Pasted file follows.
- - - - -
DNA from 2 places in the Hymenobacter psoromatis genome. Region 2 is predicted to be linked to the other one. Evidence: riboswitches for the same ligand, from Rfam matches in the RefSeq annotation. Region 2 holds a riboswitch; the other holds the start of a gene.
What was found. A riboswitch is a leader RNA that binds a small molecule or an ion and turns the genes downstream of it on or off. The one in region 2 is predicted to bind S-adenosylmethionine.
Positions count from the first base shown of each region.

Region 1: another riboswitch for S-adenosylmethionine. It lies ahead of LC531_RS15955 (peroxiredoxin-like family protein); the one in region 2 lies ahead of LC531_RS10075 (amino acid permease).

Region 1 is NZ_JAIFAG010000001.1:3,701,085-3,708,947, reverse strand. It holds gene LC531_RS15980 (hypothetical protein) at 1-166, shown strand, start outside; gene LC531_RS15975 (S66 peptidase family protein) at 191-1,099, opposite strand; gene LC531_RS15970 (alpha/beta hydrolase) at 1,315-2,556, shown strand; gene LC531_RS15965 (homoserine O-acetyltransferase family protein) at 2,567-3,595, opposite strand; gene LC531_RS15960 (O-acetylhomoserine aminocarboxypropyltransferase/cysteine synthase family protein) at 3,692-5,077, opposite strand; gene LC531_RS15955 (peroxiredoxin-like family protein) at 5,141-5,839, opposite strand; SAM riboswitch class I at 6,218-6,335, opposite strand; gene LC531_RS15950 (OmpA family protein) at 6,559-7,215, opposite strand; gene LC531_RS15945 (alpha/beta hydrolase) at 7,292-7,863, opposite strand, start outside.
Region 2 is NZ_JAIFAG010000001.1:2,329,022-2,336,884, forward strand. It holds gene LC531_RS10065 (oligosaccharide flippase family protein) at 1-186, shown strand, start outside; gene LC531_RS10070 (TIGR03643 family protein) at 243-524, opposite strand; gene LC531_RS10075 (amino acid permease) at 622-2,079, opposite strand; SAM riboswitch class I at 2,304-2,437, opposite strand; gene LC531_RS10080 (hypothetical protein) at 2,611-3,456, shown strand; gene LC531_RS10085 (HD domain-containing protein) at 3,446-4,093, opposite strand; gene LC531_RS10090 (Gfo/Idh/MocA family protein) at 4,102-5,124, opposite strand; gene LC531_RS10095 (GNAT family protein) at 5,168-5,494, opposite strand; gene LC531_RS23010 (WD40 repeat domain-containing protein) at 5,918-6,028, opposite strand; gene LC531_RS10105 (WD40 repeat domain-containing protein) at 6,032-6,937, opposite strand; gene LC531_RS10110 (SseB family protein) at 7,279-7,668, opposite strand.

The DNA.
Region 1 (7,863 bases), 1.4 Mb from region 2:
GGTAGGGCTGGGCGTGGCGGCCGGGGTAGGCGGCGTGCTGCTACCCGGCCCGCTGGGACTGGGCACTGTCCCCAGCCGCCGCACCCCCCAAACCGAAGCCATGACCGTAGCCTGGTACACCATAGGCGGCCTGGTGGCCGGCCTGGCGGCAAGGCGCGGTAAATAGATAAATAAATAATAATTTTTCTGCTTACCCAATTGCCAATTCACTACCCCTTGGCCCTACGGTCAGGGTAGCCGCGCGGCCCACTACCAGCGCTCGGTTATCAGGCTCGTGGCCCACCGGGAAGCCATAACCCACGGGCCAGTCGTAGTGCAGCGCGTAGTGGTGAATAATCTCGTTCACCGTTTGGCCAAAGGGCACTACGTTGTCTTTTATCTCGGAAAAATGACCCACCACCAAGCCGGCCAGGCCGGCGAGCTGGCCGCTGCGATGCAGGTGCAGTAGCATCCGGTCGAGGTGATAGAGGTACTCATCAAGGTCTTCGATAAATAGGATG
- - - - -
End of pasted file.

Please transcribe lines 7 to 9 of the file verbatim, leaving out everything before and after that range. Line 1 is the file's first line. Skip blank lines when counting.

The DNA.
Region 1 (7,863 bases), 1.4 Mb from region 2:
GGTAGGGCTGGGCGTGGCGGCCGGGGTAGGCGGCGTGCTGCTACCCGGCCCGCTGGGACTGGGCACTGTCCCCAGCCGCCGCACCCCCCAAACCGAAGCCATGACCGTAGCCTGGTACACCATAGGCGGCCTGGTGGCCGGCCTGGCGGCAAGGCGCGGTAAATAGATAAATAAATAATAATTTTTCTGCTTACCCAATTGCCAATTCACTACCCCTTGGCCCTACGGTCAGGGTAGCCGCGCGGCCCACTACCAGCGCTCGGTTATCAGGCTCGTGGCCCACCGGGAAGCCATAACCCACGGGCCAGTCGTAGTGCAGCGCGTAGTGGTGAATAATCTCGTTCACCGTTTGGCCAAAGGGCACTACGTTGTCTTTTATCTCGGAAAAATGACCCACCACCAAGCCGGCCAGGCCGGCGAGCTGGCCGCTGCGATGCAGGTGCAGTAGCATCCGGTCGAGGTGATAGAGGTACTCATCAAGGTCTTCGATAAATAGGATG